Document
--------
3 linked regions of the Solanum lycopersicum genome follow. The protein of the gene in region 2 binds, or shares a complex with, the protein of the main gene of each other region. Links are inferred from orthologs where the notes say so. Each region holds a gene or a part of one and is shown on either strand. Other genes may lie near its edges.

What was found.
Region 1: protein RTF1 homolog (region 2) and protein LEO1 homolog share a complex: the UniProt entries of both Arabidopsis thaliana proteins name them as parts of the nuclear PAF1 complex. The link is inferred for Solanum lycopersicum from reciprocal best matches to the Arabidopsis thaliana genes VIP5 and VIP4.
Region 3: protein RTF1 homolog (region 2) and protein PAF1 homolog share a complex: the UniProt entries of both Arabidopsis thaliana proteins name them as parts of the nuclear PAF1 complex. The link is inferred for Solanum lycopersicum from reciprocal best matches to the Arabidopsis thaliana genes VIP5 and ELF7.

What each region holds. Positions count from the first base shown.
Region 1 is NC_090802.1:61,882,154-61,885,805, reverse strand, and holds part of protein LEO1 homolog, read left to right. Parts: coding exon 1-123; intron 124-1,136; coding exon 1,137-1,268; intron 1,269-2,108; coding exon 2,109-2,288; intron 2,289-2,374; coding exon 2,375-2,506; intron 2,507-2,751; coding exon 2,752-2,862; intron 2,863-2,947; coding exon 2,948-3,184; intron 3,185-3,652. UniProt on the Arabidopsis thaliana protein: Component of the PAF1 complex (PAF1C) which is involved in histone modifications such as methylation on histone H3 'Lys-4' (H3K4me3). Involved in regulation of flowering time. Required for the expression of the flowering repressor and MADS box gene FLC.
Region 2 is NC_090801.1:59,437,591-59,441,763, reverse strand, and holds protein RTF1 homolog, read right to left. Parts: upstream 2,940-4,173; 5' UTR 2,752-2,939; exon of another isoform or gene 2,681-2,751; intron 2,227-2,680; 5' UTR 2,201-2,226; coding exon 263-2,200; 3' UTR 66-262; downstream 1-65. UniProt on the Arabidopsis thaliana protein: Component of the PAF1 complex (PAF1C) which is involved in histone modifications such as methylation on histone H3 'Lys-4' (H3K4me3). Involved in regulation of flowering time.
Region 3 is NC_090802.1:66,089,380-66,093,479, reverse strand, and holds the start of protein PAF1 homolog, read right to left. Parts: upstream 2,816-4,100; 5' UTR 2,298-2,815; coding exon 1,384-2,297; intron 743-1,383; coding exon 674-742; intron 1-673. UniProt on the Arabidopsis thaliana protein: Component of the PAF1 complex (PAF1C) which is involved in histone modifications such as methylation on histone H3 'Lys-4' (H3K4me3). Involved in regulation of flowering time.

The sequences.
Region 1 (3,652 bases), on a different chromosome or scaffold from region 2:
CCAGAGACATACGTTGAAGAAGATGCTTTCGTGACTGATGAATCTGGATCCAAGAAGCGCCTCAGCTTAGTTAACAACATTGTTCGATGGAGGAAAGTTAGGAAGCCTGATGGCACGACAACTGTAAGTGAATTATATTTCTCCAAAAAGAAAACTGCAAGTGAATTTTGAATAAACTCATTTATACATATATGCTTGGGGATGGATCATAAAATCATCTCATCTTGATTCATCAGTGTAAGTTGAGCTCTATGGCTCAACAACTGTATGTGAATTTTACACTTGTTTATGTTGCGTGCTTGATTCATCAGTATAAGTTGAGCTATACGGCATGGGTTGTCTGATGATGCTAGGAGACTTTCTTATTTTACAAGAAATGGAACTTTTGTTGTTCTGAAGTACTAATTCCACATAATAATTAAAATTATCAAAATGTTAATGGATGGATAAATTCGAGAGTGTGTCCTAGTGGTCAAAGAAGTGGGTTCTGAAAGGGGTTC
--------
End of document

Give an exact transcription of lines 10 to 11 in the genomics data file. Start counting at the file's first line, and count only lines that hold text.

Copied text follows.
Region 1 (3,652 bases), on a different chromosome or scaffold from region 2:
CCAGAGACATACGTTGAAGAAGATGCTTTCGTGACTGATGAATCTGGATCCAAGAAGCGCCTCAGCTTAGTTAACAACATTGTTCGATGGAGGAAAGTTAGGAAGCCTGATGGCACGACAACTGTAAGTGAATTATATTTCTCCAAAAAGAAAACTGCAAGTGAATTTTGAATAAACTCATTTATACATATATGCTTGGGGATGGATCATAAAATCATCTCATCTTGATTCATCAGTGTAAGTTGAGCTCTATGGCTCAACAACTGTATGTGAATTTTACACTTGTTTATGTTGCGTGCTTGATTCATCAGTATAAGTTGAGCTATACGGCATGGGTTGTCTGATGATGCTAGGAGACTTTCTTATTTTACAAGAAATGGAACTTTTGTTGTTCTGAAGTACTAATTCCACATAATAATTAAAATTATCAAAATGTTAATGGATGGATAAATTCGAGAGTGTGTCCTAGTGGTCAAAGAAGTGGGTTCTGAAAGGGGTTC